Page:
What are soft sciences? What is the problem with social sciences?
Soft sciences are academic disciplines that seek to interpret human and societal behavior using qualitative analysis for which strictly measurable criteria may be impossible to establish. The problem with soft sciences is that the desire to achieve the level of precision in hard science has led to excessive complexity and the overuse of statistical models that ignore real elements of human behavior such as biases and vices.
Read on to learn more about the problems with soft sciences and how they can be fixed.
Problems with Soft Sciences
Munger believes that the most fundamental disciplines—say, math and physics—are much more rigorous than the soft sciences like economics and psychology. The soft sciences tend to be unorganized in their thinking and relish in complexity instead of elegant fundamentals.
Munger argues that soft sciences should integrate the ethos of hard sciences:
- They should rank disciplines in order of fundamentalness, and use them in that order.
- They should try to explain things in the fewest fundamental principles possible.
- If the existing principles don’t explain the phenomena, new principles can be devised, but they should first be reconciled with the old principles or the old principles should be disproved.
Problems with Economics
For all its achievements, the field of economics has several key problems that limit their ability to explain the world.
- It has what Munger calls “physics envy”—economists crave precision in their models and predictions, which leads to questionable principles like the idea that agents behave perfectly rationally in markets. They also overuse the statistical techniques they learn.
- They thus tend to ignore elements of real human behavior, such as biases and vices. For instance, envy is a strong reason people spend money, and yet there is no way to integrate envy into economic models.
(Shortform note: The field of behavioral economics was a major effort to mix human psychology into economics and explain why people don’t act rationally in many situations. Read more about behavioral economics in our guide to Thinking, Fast and Slow.)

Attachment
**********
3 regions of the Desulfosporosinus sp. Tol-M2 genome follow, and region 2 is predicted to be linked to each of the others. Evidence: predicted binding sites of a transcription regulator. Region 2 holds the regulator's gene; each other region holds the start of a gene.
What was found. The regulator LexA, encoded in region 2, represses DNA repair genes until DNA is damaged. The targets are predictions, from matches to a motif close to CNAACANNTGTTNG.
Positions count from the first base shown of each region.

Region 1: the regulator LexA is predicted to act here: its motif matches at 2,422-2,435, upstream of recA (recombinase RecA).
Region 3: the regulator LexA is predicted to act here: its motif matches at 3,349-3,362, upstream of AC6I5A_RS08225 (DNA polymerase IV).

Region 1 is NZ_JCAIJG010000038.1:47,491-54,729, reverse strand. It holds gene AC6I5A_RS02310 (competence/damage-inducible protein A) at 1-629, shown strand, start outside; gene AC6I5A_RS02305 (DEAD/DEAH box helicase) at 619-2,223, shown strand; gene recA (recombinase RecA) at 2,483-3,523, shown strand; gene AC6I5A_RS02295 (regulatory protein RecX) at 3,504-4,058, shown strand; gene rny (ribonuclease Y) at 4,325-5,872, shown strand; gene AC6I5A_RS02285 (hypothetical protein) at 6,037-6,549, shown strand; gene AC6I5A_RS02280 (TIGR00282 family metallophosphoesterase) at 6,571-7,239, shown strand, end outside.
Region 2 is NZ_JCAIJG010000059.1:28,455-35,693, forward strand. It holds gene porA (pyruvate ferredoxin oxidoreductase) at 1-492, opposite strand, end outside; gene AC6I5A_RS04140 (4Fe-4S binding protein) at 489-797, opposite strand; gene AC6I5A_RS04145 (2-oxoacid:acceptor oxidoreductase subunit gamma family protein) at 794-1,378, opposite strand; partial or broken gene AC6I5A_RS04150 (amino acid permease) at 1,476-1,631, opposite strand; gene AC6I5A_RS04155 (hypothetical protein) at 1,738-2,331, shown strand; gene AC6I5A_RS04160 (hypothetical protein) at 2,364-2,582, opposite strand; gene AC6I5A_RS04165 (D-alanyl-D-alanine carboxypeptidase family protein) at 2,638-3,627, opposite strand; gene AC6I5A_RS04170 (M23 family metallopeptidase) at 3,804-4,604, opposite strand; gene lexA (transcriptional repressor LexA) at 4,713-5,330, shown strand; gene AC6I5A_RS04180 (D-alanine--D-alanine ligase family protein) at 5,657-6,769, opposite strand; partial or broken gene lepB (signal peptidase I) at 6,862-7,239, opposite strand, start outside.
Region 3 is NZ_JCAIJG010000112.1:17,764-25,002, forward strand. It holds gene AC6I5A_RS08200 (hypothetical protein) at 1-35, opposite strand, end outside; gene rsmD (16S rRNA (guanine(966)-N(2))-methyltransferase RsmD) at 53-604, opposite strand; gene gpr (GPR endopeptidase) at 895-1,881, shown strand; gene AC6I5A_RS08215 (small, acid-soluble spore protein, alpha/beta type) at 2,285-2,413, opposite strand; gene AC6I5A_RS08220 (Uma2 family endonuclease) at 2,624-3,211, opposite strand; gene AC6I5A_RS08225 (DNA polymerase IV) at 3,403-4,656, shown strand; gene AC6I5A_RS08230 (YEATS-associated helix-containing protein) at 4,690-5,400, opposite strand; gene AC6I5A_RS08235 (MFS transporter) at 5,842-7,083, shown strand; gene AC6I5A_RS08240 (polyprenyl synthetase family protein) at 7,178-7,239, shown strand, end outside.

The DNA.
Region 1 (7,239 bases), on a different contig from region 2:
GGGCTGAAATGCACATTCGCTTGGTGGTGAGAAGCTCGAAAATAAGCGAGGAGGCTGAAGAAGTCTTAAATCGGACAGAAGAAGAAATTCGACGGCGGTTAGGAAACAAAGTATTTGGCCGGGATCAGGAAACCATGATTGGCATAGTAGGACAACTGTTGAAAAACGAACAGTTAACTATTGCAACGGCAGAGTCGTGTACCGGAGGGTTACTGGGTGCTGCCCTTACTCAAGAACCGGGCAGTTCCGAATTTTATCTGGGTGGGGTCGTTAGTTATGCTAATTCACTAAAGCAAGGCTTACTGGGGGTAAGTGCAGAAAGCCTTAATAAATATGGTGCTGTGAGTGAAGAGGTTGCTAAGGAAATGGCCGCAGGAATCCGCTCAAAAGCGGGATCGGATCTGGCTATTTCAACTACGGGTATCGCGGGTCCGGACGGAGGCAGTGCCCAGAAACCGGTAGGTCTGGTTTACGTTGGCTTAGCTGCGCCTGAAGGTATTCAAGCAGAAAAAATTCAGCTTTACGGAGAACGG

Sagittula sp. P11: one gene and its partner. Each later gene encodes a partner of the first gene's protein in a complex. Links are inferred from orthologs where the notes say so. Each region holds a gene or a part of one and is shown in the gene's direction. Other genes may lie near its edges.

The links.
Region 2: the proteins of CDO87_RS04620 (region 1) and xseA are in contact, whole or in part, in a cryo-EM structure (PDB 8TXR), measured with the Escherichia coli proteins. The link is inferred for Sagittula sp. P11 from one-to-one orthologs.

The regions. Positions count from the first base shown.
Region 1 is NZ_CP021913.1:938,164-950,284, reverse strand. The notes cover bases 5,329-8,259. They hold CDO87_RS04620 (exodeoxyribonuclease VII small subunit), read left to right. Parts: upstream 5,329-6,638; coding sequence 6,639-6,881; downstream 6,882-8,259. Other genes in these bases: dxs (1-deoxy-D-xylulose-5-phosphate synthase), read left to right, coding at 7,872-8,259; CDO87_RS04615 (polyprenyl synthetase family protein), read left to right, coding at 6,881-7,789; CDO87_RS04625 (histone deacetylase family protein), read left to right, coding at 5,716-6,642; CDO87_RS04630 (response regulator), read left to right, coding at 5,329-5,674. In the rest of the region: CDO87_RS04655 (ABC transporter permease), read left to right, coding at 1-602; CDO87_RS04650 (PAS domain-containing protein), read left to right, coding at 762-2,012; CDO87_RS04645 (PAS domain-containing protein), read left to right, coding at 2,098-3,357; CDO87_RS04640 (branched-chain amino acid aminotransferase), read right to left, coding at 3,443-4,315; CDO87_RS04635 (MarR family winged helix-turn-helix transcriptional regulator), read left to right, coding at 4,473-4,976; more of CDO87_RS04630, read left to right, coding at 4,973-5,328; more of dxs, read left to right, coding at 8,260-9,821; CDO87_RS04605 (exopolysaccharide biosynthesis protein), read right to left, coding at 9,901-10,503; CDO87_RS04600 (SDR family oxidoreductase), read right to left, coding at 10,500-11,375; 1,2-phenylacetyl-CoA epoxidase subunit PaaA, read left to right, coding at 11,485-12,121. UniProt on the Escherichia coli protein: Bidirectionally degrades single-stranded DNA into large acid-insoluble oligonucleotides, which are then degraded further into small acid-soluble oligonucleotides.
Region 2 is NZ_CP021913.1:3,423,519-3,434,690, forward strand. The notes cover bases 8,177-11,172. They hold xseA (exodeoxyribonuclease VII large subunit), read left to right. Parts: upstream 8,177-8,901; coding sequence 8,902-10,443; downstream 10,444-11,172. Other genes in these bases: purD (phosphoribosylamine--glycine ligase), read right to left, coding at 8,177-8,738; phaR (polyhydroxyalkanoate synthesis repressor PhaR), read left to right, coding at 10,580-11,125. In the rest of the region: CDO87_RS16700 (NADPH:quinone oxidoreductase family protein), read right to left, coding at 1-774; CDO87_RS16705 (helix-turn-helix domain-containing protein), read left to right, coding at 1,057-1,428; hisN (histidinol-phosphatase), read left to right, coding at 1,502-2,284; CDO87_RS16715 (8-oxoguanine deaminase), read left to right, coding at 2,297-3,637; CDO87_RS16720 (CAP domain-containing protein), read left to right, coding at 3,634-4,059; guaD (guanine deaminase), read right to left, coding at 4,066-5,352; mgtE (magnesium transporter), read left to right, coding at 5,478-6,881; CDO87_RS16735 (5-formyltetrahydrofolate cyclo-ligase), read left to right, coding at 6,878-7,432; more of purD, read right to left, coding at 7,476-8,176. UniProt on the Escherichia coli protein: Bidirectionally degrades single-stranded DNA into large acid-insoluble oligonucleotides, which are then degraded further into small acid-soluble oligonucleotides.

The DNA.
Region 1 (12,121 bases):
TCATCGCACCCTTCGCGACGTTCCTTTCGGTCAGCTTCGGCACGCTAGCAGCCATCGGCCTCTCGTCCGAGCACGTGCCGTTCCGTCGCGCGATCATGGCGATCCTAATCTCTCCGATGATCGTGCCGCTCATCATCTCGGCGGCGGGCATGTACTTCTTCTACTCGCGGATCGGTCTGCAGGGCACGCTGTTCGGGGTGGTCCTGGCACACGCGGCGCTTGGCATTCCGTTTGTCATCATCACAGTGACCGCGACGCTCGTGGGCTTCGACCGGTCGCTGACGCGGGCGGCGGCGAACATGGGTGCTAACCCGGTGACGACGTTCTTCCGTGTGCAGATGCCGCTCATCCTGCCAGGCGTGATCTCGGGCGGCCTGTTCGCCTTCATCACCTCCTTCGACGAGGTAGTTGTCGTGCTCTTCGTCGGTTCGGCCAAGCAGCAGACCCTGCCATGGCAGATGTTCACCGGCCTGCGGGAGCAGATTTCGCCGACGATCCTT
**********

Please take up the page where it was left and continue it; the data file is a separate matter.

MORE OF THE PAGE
Problems with Psychology
Psychologists have described a lot of useful ideas in biases and behavior, but the ideas tend to be isolated in siloes rather than unified in elegant models. As Munger says, psychology is in a state “like electromagnetism after Faraday, but before Maxwell —a lot has been discovered, but no one mind has put it all together in proper form.”
Part of the problem is that psychology, in an effort to become a rigorous, respected discipline, engages in narrow, specific experiments that test a single idea so that the experiments are repeatable. This, however, ignores the complexity of real situations that involve multiple factors, like in Munger’s lollapaloozas.
Another problem is that Munger, to put it bluntly, believes that psychologists simply aren’t the smartest academics. The really talented people pursue hard fields like physics and math. After all, why would a very talented person with her choice of fields pick psychology, a field where the effects awkwardly grow weaker as people learn more about them (as in the case of biases)? Furthermore, what of the troubling idea that people are often happier when believing things that aren’t true?
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